ROUGH CUTS| A possible win-win solution

WHAT is this we hear about a young recruit of Davao City’s Urban Search and Rescue (USAR) unit of the 911 emergency response group who got drowned while undergoing training in the waters off Talomo?

     According to reports we received from reliable sources the victim was on routine swimming practice to improve his skills in water rescue in case of emergency at sea or in the city’s major rivers. In fact during that training round the recruit was with a close relative of his as well as other members of the rescue team.

     Unfortunately, with a stroke of bad luck, the recruit disappeared from the view of his training companions. Efforts to find him proved futile, according to our sources. Some hours later the victim’s lifeless body was fished out of the water along the shoreline also in Talomo.

     Well, accidents happen in the most unexpected places and time, and even with the presence of some people who we think, are in a better position to prevent such accident from happening.

     Ironically, in the case of the USAR trainee, he was in the company of people who are honed up to undertake rescue operation – members of the city’s widely acknowledged 911.

     We were told that as of last Sunday the body of the drowned USAR member was still unburied with his wake at his parents’ residence in Talandang, Tugbok district.

     As to what really happened we’ll just leave it to the city’s 911 and the parents either to disclose to the public or keep it to themselves. At least we know that employees of Central 911 have been visiting the residence of the victim to condole with his family. We hope the parents of the unfortunate recruit will find peace in the thought that their son died doing something that could have helped rescue his fellow Davaoenos in times of calamities.

–ooOoo–

     In a hearing conducted by two commissioners of the Commission on Human Rights (CHR) last week, Lumad datus or leaders of the indigenous people (IP) from Talaingod, Davao del Norte wanted a signed manifesto by the military to be witnessed by no less than Davao City mayor Rodrigo Duterte that the soldiers leave the IP communities.

     The datus also want included in the manifesto a commitment by the military to disband the armed group Alamara, which they contend, is a creation of the armed forces to help in their fight against insurgents believed to be having their base in the hinterlands.

     Personally, we believe that only one of the two demands is easily doable. That is, the disbandment of the paramilitary group because being a military creation it can also be undone by simple order from the higher authorities. The military superiors can just ask them to report to the nearest camp and disarm them. In the process however, the creator of the group will also be putting the lives of the paramilitary members in danger. They become fair game to the rebels and the families of those they have wronged.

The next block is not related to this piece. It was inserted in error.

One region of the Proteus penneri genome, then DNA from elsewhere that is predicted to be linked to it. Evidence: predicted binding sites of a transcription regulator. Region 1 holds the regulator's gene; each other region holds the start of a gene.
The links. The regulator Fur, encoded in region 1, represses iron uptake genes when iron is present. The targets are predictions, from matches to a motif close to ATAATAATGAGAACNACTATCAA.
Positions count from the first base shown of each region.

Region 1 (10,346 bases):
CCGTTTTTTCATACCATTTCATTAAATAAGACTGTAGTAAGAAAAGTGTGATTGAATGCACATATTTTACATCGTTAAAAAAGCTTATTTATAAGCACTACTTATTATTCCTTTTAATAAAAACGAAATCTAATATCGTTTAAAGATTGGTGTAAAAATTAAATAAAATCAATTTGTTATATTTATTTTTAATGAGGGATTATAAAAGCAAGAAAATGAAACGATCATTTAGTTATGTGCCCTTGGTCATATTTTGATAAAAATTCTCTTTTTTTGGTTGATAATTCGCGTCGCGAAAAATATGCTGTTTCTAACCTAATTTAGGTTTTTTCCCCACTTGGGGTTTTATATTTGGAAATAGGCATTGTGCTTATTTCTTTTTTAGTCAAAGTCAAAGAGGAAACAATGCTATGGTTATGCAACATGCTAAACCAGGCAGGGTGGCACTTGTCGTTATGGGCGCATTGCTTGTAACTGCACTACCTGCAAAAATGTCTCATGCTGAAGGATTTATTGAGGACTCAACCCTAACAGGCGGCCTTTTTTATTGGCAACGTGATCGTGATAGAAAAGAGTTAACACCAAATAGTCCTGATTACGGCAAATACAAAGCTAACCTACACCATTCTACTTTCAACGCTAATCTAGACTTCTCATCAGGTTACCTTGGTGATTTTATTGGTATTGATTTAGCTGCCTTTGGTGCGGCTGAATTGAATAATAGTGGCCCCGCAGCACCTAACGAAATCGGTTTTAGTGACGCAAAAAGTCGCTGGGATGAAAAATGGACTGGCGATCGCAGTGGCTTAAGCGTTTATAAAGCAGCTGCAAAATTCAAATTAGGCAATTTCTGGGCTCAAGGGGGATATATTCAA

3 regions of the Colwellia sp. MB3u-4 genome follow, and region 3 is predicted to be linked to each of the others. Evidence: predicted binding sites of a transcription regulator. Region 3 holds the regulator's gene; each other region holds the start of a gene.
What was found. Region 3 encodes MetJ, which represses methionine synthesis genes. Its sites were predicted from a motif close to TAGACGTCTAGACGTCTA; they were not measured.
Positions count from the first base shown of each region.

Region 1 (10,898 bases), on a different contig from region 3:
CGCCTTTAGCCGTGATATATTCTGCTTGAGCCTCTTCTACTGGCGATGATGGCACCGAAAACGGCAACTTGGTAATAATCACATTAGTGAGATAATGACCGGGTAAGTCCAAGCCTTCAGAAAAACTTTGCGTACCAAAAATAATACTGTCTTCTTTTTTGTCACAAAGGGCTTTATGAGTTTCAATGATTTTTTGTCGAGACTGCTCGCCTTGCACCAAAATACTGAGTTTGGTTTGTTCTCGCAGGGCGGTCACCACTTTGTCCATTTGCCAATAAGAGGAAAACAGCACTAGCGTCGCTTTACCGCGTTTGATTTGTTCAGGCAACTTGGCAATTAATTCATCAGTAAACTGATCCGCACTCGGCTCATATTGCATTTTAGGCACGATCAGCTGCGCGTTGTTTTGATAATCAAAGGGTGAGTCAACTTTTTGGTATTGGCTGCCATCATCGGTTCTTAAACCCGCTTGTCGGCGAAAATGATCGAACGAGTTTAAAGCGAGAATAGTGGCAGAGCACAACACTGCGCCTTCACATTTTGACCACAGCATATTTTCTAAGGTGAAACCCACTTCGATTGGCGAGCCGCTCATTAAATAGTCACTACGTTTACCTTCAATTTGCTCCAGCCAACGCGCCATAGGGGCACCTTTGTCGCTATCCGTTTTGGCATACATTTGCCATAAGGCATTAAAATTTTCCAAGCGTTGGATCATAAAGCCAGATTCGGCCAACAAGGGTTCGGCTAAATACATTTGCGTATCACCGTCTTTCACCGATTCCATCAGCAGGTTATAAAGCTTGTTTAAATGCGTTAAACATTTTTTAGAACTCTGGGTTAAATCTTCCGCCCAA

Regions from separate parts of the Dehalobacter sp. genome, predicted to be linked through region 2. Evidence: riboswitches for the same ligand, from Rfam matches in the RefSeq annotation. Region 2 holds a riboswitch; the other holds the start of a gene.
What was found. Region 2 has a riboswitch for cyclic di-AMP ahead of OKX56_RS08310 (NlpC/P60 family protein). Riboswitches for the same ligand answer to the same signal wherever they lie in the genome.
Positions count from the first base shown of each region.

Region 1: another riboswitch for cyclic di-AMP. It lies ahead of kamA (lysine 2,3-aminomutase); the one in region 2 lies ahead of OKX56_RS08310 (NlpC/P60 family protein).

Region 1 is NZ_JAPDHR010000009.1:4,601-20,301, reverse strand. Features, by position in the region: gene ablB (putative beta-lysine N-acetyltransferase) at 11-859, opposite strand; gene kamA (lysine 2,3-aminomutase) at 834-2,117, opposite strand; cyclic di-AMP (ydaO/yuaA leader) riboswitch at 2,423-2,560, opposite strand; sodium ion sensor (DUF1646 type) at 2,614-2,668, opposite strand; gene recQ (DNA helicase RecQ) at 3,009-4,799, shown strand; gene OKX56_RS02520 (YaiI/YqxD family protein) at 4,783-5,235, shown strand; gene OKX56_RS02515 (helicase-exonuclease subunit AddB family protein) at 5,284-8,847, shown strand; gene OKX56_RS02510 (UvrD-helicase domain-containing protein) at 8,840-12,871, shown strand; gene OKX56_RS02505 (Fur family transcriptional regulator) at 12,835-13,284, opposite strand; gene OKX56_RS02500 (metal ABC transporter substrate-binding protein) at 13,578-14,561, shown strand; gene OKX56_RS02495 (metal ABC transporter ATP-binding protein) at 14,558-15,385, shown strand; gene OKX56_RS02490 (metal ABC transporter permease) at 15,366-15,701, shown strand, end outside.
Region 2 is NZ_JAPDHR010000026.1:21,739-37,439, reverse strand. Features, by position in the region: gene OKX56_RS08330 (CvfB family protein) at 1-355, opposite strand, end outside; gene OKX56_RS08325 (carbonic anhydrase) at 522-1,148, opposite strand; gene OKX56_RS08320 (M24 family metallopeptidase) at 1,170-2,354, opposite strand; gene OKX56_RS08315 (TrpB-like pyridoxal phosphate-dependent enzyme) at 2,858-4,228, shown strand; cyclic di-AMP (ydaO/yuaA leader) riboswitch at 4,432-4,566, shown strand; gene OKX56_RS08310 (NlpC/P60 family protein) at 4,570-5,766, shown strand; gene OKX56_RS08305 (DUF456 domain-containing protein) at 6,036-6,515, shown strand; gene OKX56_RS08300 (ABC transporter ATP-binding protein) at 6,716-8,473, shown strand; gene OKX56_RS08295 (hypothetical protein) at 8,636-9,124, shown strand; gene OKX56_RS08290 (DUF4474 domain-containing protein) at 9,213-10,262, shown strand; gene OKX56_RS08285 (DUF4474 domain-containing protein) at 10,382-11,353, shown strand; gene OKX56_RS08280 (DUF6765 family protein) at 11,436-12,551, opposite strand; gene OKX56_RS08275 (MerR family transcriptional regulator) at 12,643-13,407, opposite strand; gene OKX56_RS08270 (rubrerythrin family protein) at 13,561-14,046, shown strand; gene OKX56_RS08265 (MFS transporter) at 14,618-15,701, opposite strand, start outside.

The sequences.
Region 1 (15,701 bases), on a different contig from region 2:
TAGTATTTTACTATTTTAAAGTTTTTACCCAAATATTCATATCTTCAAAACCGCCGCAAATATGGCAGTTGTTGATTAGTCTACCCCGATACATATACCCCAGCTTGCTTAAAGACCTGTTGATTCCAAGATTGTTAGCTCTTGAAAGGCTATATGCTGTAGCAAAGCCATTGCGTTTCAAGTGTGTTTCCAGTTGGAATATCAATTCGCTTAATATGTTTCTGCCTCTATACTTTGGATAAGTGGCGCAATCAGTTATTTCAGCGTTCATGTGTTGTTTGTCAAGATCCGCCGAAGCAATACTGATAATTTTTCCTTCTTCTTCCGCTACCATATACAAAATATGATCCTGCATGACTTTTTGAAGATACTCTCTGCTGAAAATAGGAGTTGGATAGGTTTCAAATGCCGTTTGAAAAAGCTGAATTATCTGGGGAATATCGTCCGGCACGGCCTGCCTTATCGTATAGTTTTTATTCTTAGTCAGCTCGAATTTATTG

This is the aspect that the military will have to reckon with should they agree to the call of the lumad leaders.

     And why are we saying that for the aoldiers to leave the lumad communities as demanded by its leaders is one difficult task to do or cannot be done at all? We all know that the military is duty-bound to be where the interest of the state is perceived to be in danger. It is provided in our Constitution. Thus, to agree with the Lumad leaders’ demand would be like going against a constitutionally-mandated responsibility. It is like surrendering part of a country’s territory to an internal enemy without putting up a fight.

     But of course we are not saying that it cannot be done if the intention really is to attain peace for the people living in the IP communities. But in so doing, some compromises should have to be entered into. Perhaps the military can make its counter proposal. And it would be for the rebels to be made a party to the manifesto; that the military demand from the datus to ask the rebels to commit to leave the lumad communities simultaneous with the departure of the soldiers assigned in the area and the dismantling of the paramilitary group.

     Now the question is: Will the lumad leaders and their militant support groups be willing to convince the rebel leaders in that area to be part of the manifesto, sign it and then leave the place as well?

     Well, if they have that courage to demand from the military to leave their communities, then there is no reason they cannot ask the rebels to do the same if it is peace they want to reign in the uplands.

     For us, making the rebels a party to the manifesto may be the most fair and probably the only win-win solution to the problem that is bedeviling the lumads not only in Talaingod but in all other areas in the Davao region.

     Maybe the CHR through its regional office in Davao City can explore the viability of the lumad datus’ proposal but also discuss with the lumad leaders the expansion of coverage of the manifesto to include the rebels as well.

Posted in Opinion